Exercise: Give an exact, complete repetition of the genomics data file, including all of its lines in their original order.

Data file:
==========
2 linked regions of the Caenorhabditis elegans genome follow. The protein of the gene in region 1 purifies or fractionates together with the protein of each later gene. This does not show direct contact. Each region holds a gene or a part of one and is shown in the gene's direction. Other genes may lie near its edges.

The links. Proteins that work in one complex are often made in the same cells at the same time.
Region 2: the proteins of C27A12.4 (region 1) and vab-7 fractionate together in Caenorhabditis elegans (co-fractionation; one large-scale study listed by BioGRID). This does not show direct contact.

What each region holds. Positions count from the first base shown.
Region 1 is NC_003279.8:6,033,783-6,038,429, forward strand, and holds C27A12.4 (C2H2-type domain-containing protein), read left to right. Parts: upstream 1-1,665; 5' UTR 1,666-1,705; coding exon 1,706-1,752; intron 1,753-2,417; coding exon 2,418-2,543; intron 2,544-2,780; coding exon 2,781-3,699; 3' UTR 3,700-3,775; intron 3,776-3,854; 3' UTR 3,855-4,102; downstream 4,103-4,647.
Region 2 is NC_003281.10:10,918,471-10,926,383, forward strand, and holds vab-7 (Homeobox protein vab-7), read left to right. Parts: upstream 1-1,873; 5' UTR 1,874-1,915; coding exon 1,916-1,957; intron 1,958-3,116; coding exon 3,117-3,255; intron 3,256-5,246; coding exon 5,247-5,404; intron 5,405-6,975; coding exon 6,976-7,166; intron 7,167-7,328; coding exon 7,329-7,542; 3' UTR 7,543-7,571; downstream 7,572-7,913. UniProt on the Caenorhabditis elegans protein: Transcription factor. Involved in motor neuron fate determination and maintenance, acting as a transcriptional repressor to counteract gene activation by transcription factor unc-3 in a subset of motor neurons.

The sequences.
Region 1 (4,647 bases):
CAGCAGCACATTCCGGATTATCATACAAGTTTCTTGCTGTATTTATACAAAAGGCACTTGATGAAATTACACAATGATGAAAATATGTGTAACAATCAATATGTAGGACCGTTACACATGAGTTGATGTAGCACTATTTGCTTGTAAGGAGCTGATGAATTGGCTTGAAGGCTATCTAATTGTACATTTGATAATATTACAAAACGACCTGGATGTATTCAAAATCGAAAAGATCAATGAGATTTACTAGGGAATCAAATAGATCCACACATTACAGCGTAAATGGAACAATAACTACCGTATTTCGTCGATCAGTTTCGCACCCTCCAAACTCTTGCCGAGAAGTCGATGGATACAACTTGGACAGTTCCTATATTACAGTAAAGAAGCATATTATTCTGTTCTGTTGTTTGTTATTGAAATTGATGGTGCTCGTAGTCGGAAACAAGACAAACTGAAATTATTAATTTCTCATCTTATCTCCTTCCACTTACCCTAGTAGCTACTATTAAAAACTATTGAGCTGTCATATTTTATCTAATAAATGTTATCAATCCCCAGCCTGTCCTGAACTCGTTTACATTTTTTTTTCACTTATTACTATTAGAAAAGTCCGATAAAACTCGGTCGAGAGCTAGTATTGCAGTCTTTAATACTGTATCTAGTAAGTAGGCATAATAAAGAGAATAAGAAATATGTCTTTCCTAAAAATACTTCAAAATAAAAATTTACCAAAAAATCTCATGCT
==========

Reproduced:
2 linked regions of the Caenorhabditis elegans genome follow. The protein of the gene in region 1 purifies or fractionates together with the protein of each later gene. This does not show direct contact. Each region holds a gene or a part of one and is shown in the gene's direction. Other genes may lie near its edges.

The links. Proteins that work in one complex are often made in the same cells at the same time.
Region 2: the proteins of C27A12.4 (region 1) and vab-7 fractionate together in Caenorhabditis elegans (co-fractionation; one large-scale study listed by BioGRID). This does not show direct contact.

What each region holds. Positions count from the first base shown.
Region 1 is NC_003279.8:6,033,783-6,038,429, forward strand, and holds C27A12.4 (C2H2-type domain-containing protein), read left to right. Parts: upstream 1-1,665; 5' UTR 1,666-1,705; coding exon 1,706-1,752; intron 1,753-2,417; coding exon 2,418-2,543; intron 2,544-2,780; coding exon 2,781-3,699; 3' UTR 3,700-3,775; intron 3,776-3,854; 3' UTR 3,855-4,102; downstream 4,103-4,647.
Region 2 is NC_003281.10:10,918,471-10,926,383, forward strand, and holds vab-7 (Homeobox protein vab-7), read left to right. Parts: upstream 1-1,873; 5' UTR 1,874-1,915; coding exon 1,916-1,957; intron 1,958-3,116; coding exon 3,117-3,255; intron 3,256-5,246; coding exon 5,247-5,404; intron 5,405-6,975; coding exon 6,976-7,166; intron 7,167-7,328; coding exon 7,329-7,542; 3' UTR 7,543-7,571; downstream 7,572-7,913. UniProt on the Caenorhabditis elegans protein: Transcription factor. Involved in motor neuron fate determination and maintenance, acting as a transcriptional repressor to counteract gene activation by transcription factor unc-3 in a subset of motor neurons.

The sequences.
Region 1 (4,647 bases):
CAGCAGCACATTCCGGATTATCATACAAGTTTCTTGCTGTATTTATACAAAAGGCACTTGATGAAATTACACAATGATGAAAATATGTGTAACAATCAATATGTAGGACCGTTACACATGAGTTGATGTAGCACTATTTGCTTGTAAGGAGCTGATGAATTGGCTTGAAGGCTATCTAATTGTACATTTGATAATATTACAAAACGACCTGGATGTATTCAAAATCGAAAAGATCAATGAGATTTACTAGGGAATCAAATAGATCCACACATTACAGCGTAAATGGAACAATAACTACCGTATTTCGTCGATCAGTTTCGCACCCTCCAAACTCTTGCCGAGAAGTCGATGGATACAACTTGGACAGTTCCTATATTACAGTAAAGAAGCATATTATTCTGTTCTGTTGTTTGTTATTGAAATTGATGGTGCTCGTAGTCGGAAACAAGACAAACTGAAATTATTAATTTCTCATCTTATCTCCTTCCACTTACCCTAGTAGCTACTATTAAAAACTATTGAGCTGTCATATTTTATCTAATAAATGTTATCAATCCCCAGCCTGTCCTGAACTCGTTTACATTTTTTTTTCACTTATTACTATTAGAAAAGTCCGATAAAACTCGGTCGAGAGCTAGTATTGCAGTCTTTAATACTGTATCTAGTAAGTAGGCATAATAAAGAGAATAAGAAATATGTCTTTCCTAAAAATACTTCAAAATAAAAATTTACCAAAAAATCTCATGCT